A Christmas Carol by Charles Dickens

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In his “Ghostly little book,” Charles Dickens invents the modern concept of Christmas Spirit and offers one of the world’s most adapted and imitated stories. We know Ebenezer Scrooge, Tiny Tim, and the Ghosts of Christmas Past, Present, and Future, not only as fictional characters, but also as icons of the true meaning of Christmas in a world still plagued with avarice and cynicism.

 

What did you love this month? 

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Wuthering Heights by Emily Brontë

6185

Wuthering Heights is a wild, passionate story of the intense and almost demonic love between Catherine Earnshaw and Heathcliff, a foundling adopted by Catherine’s father. After Mr Earnshaw’s death, Heathcliff is bullied and humiliated by Catherine’s brother Hindley and wrongly believing that his love for Catherine is not reciprocated, leaves Wuthering Heights, only to return years later as a wealthy and polished man. He proceeds to exact a terrible revenge for his former miseries. The action of the story is chaotic and unremittingly violent, but the accomplished handling of a complex structure, the evocative descriptions of the lonely moorland setting and the poetic grandeur of vision combine to make this unique novel a masterpiece of English literature.


 

When The Sleeper Wakes by HG Wells

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Graham, an 1890s radical pamphleteer who is eagerly awaiting the twentieth century and all the advances it will bring, is stricken with insomnia. Finally resorting to medication, he instantly falls into a deep sleep that lasts two hundred years. Upon waking in the twenty-second century to a strange and nightmarish place, he slowly discovers he is master of the world, revered by an adoring populace who consider him their leader. Terrified, he escapes from his chamber seeking solace—only to realize that not everyone adores him, some even wish to harm him.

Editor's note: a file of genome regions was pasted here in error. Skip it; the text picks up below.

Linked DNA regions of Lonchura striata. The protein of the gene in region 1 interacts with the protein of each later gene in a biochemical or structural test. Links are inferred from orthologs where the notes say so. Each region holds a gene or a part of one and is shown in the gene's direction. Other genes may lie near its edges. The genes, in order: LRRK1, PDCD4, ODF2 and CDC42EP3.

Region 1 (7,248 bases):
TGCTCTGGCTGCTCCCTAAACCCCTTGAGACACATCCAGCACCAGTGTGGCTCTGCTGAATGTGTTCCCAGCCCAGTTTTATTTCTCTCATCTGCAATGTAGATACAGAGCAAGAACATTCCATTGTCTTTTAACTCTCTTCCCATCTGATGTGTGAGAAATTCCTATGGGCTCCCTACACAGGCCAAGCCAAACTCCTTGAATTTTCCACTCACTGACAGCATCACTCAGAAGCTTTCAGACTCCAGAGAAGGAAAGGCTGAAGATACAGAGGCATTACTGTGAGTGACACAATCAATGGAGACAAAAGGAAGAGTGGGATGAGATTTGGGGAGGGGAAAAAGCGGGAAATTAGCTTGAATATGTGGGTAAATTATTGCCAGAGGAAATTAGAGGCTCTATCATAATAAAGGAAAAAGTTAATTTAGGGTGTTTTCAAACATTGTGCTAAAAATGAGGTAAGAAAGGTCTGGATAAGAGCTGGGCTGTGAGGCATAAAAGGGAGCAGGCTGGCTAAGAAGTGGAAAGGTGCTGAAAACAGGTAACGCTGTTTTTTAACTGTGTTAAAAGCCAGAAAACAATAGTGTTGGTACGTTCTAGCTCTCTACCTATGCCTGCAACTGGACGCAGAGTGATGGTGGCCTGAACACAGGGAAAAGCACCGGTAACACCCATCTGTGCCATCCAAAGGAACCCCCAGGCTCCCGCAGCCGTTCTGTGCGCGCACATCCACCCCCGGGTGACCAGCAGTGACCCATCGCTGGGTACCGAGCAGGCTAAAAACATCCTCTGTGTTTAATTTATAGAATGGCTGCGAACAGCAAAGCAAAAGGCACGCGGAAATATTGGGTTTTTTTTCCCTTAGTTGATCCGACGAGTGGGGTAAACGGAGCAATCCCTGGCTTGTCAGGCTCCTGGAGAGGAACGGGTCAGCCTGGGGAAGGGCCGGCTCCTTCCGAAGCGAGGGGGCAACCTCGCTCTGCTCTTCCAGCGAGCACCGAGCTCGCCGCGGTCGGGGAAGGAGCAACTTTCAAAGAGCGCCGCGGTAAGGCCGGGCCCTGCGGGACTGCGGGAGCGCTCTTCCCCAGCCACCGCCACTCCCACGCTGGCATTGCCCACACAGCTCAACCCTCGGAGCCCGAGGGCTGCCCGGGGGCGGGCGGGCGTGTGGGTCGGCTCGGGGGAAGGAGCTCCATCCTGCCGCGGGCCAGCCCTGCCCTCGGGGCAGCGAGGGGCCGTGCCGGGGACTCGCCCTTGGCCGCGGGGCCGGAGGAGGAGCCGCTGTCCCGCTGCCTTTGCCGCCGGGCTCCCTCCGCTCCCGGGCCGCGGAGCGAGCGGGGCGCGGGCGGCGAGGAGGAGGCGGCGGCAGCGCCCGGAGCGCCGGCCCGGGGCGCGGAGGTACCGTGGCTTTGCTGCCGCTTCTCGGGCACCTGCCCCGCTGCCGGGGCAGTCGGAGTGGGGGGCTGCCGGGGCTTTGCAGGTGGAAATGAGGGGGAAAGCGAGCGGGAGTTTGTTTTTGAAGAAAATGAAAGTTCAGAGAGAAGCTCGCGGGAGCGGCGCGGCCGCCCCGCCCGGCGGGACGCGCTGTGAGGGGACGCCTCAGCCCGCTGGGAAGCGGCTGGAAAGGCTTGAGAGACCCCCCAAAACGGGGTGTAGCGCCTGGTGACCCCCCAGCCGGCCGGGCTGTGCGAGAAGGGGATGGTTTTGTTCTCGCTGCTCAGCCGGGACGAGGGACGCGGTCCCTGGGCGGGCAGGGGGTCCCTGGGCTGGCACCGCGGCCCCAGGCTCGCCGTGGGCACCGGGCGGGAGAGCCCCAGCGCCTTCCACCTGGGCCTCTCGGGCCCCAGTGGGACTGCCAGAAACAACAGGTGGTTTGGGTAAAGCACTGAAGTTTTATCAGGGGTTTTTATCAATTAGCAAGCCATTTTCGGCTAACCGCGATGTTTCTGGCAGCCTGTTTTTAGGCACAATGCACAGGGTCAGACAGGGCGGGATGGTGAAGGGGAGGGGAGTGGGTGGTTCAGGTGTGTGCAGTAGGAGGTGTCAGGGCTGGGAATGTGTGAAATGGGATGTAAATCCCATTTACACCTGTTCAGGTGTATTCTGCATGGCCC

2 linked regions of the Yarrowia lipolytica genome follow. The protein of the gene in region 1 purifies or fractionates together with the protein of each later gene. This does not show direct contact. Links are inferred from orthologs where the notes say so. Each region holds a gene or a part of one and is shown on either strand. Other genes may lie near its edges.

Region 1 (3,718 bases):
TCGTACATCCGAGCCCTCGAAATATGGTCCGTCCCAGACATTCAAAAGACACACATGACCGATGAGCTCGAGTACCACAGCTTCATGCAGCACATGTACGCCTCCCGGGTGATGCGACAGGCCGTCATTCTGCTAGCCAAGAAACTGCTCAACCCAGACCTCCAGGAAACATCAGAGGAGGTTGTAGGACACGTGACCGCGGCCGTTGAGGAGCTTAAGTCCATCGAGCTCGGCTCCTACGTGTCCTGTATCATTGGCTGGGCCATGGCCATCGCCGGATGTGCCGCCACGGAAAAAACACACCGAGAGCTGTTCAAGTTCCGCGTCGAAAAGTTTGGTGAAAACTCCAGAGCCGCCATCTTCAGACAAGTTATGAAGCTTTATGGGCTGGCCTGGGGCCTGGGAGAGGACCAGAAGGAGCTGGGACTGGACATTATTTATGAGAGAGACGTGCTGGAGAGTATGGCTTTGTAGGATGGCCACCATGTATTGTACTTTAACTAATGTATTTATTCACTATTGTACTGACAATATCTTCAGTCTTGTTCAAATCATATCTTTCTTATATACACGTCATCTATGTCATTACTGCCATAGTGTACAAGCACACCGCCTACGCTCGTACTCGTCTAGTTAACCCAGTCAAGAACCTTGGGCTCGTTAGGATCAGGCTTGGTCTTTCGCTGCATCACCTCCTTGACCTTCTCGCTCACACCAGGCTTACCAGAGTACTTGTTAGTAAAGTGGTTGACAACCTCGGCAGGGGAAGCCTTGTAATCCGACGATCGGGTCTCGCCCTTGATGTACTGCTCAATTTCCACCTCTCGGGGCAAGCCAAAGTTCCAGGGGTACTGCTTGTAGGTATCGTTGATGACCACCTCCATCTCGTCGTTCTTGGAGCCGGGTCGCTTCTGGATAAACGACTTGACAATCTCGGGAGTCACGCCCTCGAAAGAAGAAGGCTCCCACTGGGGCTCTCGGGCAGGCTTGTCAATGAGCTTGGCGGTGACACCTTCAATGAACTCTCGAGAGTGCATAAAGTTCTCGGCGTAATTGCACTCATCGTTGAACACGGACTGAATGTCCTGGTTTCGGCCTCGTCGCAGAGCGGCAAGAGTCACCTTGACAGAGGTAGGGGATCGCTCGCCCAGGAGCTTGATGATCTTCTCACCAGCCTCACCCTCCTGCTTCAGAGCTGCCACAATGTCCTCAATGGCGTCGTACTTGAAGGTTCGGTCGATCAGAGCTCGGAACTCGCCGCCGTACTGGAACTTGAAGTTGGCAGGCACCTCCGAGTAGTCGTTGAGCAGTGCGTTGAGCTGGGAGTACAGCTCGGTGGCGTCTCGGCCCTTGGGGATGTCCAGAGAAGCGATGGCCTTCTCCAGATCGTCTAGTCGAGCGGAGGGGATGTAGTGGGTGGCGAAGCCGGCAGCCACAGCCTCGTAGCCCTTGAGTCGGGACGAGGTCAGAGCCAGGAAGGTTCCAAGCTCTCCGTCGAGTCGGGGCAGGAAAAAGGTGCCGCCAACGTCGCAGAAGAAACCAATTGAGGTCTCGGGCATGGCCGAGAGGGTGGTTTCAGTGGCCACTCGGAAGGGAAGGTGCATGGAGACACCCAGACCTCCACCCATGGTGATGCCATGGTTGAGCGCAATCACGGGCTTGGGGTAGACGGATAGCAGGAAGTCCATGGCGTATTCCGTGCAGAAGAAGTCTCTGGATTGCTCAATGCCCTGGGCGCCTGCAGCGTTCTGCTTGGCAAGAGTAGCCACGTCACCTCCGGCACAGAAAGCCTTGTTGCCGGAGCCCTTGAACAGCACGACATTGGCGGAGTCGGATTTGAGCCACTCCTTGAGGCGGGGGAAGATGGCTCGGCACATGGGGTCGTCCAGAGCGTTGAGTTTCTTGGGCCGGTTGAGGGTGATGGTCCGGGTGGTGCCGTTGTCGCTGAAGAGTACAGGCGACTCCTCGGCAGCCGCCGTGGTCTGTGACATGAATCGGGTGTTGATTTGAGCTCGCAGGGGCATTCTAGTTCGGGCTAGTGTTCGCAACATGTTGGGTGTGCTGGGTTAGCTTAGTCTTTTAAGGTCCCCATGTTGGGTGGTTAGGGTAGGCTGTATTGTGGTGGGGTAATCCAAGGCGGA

The Messenger by Douglas Niles

677864

Exiled in disgrace to the harsh land called the Icereach, Kerrick, a Silvanesti elf, encounters a group of barbarian villagers that is making a determined stand against the encroachment of the remnants of a powerful ogre empire that is out to seize control of the frozen world.


 

The Celtic Twilight: Faerie and Folklore by W.B Yeats

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Best known for his poetry, William Butler Yeats (1865–1939) was also a dedicated exponent of Irish folklore. Yeats took a particular interest in the tales’ mythic and magical roots. The Celtic Twilight ventures into the eerie and puckish world of fairies, ghosts, and spirits. “This handful of dreams,” as the author referred to it, first appeared in 1893, and its title refers to the pre-dawn hours, when the Druids performed their rituals. It consists of stories recounted to the poet by his friends, neighbors, and acquaintances. Yeats’ faithful transcription of their narratives includes his own visionary experiences, appended to the storytellers’ words as a form of commentary.


 

The Body Snatcher by Robert Louis Stevenson

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A young man studying medicine in Edinburgh is asked by his professor to be responsible for receiving the cadavers to be dissected by the school’s students. Though he knows many are stolen from graves, he keeps his silence. Then one night he recognizes one of the cadavers as the victim of murder. Instead of turning in the culprit, he allows himself to be drawn deeper into the gruesome intrigue. But justice has the last laugh when the evidence of the man’s crimes – evidence he thought long since dissected and disposed of – mysteriously resurfaces to his everlasting horror.